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Iranian Airstrikes in northern Iraq Displace Hundreds of Assyrian Civilians

Assyrian family from Armota displaced by Iranian airstrikes on September 8, 2018. (Photo: MP Yacoob G. Yaco)

On Saturday, September 8, 2018, Iranian airstrikes targeted the headquarters of two Iranian Kurdish opposition party near the Assyrian town of Armota in northern Iraq. The town is located in the Erbil Province, administered by the Kurdistan Regional Government (KRG). The missile attack struck the headquarters of the Democratic Party of Iranian Kurdistan (PDKI) which is located approximately 500 meters from the village. At least eleven people were killed and scores of others wounded.

Armota is part of Koya (Koy Sanjaq) sub-district, and is home to approximately 350 ethnic Assyrians. The local civilian population was displaced as a result of the attacks. Most sought refuge in nearby Koya and Ankawa. A group of young Assyrian men from the village stayed behind to ensure the town had been evacuated and to prevent looting. 

The bombings caused damage to some homes in Armota. Multiple families told the Assyrian Policy Institute that their windows were shattered during the attacks. Upon returning to assess the state of the village, locals say further damage appears to be minimal.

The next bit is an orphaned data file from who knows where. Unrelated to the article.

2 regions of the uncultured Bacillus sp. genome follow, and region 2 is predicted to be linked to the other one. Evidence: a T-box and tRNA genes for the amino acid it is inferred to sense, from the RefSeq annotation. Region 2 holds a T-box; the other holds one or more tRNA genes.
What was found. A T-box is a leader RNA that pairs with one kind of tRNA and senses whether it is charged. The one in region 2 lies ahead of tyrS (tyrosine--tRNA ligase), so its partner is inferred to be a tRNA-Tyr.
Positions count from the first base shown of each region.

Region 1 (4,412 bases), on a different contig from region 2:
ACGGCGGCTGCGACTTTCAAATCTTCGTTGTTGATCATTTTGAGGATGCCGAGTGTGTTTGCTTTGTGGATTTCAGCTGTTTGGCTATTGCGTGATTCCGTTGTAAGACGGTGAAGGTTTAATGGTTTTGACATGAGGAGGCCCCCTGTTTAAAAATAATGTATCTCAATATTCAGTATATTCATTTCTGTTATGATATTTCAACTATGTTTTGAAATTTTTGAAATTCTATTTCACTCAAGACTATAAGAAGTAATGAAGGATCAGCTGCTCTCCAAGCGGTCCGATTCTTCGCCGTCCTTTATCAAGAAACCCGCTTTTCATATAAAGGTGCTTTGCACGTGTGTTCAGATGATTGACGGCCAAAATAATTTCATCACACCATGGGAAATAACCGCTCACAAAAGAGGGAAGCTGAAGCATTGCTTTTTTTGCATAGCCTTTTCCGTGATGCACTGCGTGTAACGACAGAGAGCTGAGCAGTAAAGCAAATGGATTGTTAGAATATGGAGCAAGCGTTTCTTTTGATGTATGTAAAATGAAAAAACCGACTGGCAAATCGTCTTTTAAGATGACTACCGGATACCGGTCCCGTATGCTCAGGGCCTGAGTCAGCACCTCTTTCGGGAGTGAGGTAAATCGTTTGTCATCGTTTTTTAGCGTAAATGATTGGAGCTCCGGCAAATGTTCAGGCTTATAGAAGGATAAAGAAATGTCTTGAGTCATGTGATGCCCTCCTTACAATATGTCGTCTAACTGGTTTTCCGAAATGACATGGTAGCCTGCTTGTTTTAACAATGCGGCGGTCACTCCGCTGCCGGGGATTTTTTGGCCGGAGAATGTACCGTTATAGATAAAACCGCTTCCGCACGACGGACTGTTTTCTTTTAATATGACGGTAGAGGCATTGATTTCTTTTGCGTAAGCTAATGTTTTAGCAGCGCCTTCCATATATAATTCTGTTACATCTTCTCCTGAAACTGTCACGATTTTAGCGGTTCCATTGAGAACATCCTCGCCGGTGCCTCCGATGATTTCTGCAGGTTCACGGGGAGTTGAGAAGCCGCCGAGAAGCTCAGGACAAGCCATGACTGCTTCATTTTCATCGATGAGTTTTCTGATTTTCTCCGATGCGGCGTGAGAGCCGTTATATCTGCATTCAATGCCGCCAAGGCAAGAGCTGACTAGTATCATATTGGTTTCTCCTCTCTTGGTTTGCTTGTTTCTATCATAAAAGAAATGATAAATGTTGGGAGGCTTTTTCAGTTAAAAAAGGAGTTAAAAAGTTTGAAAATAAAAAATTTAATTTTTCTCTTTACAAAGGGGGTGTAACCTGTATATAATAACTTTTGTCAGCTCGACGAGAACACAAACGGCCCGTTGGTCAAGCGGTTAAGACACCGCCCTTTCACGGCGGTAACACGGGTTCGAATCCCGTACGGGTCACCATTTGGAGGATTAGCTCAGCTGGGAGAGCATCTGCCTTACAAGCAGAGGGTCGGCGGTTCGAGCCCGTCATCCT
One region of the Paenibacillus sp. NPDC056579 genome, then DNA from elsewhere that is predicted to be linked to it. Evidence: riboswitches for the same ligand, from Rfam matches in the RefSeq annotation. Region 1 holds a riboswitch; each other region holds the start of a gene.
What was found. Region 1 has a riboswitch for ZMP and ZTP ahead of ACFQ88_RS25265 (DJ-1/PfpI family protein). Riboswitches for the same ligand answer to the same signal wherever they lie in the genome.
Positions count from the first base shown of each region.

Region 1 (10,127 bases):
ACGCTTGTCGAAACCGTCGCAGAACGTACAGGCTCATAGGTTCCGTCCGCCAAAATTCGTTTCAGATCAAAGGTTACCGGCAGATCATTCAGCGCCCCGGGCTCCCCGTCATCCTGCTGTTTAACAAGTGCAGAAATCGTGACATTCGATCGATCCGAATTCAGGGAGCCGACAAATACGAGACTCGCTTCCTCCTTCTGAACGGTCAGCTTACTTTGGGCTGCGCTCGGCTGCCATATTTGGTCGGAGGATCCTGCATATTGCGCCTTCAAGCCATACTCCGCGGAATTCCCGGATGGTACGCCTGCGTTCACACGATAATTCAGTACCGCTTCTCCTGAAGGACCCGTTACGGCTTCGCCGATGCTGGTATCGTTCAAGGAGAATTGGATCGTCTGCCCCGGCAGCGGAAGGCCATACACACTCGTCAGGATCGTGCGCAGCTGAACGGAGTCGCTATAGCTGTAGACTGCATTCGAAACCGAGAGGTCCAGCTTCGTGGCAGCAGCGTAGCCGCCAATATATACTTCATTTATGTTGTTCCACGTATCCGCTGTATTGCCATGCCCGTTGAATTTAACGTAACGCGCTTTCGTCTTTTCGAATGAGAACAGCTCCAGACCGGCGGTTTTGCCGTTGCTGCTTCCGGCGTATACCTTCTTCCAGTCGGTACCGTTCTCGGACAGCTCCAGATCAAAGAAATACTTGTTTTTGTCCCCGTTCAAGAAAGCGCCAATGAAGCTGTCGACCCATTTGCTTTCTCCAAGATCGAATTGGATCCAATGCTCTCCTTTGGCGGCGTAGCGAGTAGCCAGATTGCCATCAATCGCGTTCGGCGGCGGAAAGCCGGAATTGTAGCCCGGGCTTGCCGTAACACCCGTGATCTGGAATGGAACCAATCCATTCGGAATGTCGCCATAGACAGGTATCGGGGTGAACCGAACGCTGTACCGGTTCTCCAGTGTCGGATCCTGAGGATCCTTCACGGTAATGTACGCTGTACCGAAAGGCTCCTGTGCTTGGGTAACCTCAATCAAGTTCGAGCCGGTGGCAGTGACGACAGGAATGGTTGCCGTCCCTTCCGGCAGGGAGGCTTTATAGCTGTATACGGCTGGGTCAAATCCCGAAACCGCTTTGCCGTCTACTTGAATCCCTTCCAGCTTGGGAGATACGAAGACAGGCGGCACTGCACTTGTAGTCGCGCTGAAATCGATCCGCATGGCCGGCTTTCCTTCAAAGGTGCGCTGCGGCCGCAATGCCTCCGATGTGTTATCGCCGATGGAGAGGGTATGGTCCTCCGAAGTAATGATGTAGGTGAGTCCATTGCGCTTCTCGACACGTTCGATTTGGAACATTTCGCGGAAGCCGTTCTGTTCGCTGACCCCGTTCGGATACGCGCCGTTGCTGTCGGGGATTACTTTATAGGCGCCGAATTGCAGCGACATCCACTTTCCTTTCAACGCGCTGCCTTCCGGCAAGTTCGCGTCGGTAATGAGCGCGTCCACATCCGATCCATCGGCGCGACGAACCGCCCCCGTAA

Locals called for the removal of PDKI headquarters from their village, citing the threat they posed to surrounding houses. One resident said to the Assyrian Policy Institute, "We don't want them [Iranian opposition parties] stationed here. But who is listening to us?" 

This area has been bombed three times in the past under the same pretext. An Assyrian woman from Armota said they live with trauma and the fear of another attack everyday. "There are children in this village," she said. "I'd like to see one generation of our people [Assyrians] whose childhood isn't marked by bombings."

Most residents have since returned to Armota, but similar incidents have contributed to the steady rate of Assyrian migration out of the Kurdistan Region of Iraq.

The Iraqi Foreign Ministry condemned the attack, calling it a "violation of Iraqi sovereignty." 

Armed Iranian Kurdish and Turkish Kurdish groups continue to operate in remote and mountainous border regions in northern Iraq. Neither the Iraqi Government nor the KRG has taken steps to address the issue despite the threat posed to civilians, specifically minoritized communities facing an existential crisis such as Assyrians and Yazidis. 

Just a few days prior to the attack on Armota, the Assyrian areas of Nahla and Barwar were struck by Turkish airstrikes targeting members of the Kurdistan Workers' Party, a Kurdish militant group operating throughout the region.


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